The International Federation for Athletes with Intellectual Impairments (World Intellectual Impairment Sport) is celebrating a record-breaking year in 2017, with a historic high of more than 5,000 athletes registered to compete across all of its 14 sports.
Almost 600 new athletes were approved for international competition during the year, more than double the figure reached in previous years.
Eligibility to compete is determined on strict evidence provided by the relevant World Intellectual Impairment Sport Member organisation and assessed by experts on a dedicated panel. For the Paralympic sports of swimming, table tennis and athletics, it means athletes can progress to classification by the relevant International Federation. For other sports, once an athlete is approved, they can compete at World Intellectual Impairment Sport competitions.
The figures join a series of other successes in the last 12 months. These include a reach of more than 500,000 people on social media, 230,000+ website visitors and a number of new member organisations
World Intellectual Impairment Sport President Marc Truffaut, himself elected in 2017, said: “The record increases in the number of athletes who joined World Intellectual Impairment Sport last year and the impressive digital figures show that World Intellectual Impairment Sport’ mission is reaching more people than ever before.
“We manage a wide variety of summer and winter sports, the majority of which are outside the Paralympic programme. It is a joy to see so much new potential joining us across the board, even in lower profile sports. We look forward to adding even more depth to the field of athletes. Of course, these figures represent those athletes who registered for international competition – many more got involved at a national level across our Membership.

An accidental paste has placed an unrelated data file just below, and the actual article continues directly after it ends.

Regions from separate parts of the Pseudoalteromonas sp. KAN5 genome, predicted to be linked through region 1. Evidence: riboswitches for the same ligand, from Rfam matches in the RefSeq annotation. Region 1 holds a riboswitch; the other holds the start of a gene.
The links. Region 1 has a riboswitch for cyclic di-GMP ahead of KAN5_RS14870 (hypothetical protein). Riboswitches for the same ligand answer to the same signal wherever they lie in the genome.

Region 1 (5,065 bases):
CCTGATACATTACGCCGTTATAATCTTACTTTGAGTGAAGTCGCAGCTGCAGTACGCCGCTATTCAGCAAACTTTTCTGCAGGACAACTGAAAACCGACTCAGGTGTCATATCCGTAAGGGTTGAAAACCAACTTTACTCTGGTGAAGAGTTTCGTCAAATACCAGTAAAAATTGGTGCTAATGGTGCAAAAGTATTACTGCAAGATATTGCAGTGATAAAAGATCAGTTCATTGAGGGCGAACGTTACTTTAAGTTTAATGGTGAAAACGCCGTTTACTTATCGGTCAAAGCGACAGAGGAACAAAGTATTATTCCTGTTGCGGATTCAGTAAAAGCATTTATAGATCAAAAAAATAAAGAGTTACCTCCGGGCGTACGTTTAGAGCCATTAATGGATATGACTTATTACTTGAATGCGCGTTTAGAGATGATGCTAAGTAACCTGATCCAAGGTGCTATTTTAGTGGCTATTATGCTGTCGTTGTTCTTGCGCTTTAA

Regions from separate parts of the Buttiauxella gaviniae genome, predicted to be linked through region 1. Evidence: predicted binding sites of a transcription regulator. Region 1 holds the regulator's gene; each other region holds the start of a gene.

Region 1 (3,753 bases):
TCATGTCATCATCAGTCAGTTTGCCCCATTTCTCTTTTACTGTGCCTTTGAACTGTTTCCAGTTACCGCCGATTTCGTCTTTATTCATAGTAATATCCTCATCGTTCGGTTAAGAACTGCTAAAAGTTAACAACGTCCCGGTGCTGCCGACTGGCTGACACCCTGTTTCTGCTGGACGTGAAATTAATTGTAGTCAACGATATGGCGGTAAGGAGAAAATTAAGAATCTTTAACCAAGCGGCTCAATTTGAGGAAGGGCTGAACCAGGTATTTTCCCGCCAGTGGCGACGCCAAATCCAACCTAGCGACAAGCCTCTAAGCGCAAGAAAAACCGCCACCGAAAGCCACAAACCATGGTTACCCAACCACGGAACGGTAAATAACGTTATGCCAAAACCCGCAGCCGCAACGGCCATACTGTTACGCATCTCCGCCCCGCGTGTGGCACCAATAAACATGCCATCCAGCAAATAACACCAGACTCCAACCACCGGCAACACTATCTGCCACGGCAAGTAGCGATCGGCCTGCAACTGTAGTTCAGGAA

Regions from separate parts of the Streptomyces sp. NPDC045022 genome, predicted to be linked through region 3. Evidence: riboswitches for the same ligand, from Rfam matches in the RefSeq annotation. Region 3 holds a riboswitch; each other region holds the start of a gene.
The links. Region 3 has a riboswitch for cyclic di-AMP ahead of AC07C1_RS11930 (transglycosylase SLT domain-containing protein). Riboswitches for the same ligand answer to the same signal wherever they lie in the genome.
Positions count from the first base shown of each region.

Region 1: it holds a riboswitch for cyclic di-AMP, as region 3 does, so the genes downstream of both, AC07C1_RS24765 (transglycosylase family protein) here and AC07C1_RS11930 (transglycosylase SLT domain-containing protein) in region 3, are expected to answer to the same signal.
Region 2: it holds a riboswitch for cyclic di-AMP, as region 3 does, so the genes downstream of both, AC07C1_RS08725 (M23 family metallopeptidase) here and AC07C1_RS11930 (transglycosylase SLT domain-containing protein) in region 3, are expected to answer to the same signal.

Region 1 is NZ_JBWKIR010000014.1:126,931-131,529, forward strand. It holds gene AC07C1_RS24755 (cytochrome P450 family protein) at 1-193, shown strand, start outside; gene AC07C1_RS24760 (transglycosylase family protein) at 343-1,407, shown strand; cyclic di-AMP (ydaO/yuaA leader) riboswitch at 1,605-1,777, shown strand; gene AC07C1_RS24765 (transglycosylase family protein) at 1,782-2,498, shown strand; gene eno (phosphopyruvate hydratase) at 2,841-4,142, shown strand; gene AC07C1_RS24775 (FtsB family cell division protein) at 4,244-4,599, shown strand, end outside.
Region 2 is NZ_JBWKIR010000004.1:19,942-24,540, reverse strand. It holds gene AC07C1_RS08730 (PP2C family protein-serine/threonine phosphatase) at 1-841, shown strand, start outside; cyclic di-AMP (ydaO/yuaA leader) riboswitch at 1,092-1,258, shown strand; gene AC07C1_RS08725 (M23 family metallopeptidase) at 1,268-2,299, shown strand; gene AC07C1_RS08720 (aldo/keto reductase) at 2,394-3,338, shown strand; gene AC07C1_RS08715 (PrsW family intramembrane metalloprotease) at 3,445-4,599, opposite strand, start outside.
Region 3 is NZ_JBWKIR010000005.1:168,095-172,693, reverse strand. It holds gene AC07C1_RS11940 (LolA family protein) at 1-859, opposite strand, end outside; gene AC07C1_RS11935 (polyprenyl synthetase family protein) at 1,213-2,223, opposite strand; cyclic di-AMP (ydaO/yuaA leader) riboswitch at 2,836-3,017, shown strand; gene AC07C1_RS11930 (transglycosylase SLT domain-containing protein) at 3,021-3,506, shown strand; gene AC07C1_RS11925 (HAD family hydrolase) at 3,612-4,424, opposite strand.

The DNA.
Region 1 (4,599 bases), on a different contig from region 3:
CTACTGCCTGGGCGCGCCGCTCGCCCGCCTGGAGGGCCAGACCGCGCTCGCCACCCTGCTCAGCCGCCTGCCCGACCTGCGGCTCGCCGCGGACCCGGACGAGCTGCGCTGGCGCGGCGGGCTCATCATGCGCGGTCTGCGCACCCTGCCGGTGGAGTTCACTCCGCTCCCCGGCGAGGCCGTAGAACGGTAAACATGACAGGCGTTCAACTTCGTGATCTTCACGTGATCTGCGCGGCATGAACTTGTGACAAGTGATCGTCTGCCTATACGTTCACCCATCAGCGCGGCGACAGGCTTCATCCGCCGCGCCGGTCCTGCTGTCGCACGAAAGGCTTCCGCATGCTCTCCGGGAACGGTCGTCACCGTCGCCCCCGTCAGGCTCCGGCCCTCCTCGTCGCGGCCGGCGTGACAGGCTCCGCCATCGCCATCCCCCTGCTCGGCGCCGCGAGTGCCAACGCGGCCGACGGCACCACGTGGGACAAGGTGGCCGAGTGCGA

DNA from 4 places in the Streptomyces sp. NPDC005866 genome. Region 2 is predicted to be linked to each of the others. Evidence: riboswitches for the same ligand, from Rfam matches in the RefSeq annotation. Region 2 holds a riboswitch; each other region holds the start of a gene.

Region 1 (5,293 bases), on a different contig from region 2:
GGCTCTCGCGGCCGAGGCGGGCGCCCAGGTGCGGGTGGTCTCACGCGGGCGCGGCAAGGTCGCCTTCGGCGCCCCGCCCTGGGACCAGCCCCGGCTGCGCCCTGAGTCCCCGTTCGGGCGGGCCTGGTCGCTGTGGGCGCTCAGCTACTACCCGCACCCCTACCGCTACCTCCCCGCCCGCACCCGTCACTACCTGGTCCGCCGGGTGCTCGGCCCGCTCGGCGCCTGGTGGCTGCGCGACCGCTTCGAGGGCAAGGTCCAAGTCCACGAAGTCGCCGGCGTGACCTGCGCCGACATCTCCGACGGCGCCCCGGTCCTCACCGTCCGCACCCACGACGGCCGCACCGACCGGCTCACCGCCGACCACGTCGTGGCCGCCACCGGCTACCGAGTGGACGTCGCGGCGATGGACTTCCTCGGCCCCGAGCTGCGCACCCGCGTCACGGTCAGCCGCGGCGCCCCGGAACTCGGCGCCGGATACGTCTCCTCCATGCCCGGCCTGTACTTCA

“We also welcomed our three newest Members, Bahrain, Morocco and the World Taekwondo Federation, our first International Federation Member. This has expanded our reach further and we are fielding enquiries from organisations all over the world who are interested in joining us.”
Promoting and supporting the world’s best athletes
In addition to increases in athlete numbers, Members and its digital following, World Intellectual Impairment Sport made huge progress in a series of other areas.
These included the launch of a new website, a rebranded international day celebrating the achievements of athletes and changes to governance to create clearer lines of management and accountability.
The introduction of two trial groups – II2 (for athletes with a more significant intellectual impairment) and II3 (for athletes with high-functioning autism) also made World Intellectual Impairment Sport a more inclusive sports organisation. These trials will continue into 2018, with II2 provisionally confirmed for the 2019 Global Games in Brisbane, Australia.
A research project into the effects of adaptive behaviour on sports performance – one of the measures of intellectual impairment – also concluded. This was supported by the Agitos Foundation, the development arm of the International Paralympic Committee.
Finally debut international competitions were held for equestrian, hockey and judo with help from partner organisations such as the European Hockey Federation and German Paralympic Committee.
A further 11 World Championships or international events were held in athletics (track and field, half marathon and cross-country), cycling, skiing, futsal, swimming, basketball, tennis, table tennis and cricket. Swimming and table tennis were livestreamed for the first time.
“It is clear that our vision that athletes with intellectual impairments across the world have the opportunity to achieve excellence in sport has taken a huge step forward,” Truffaut continued.
“I and my colleagues on the Governing Board will continue to work tirelessly to ensure we capitalise on our successes in 2018. We have another busy year with the launch of a project to encourage more female athletes and leaders, an eligibility conference, new regions and sports council gatherings and various Championships taking place.
“I would like to thank everyone, especially the volunteers, who make it all possible. We are in a strong position for the coming years, which will no doubt deliver even greater opportunities for para-sport and athletes.”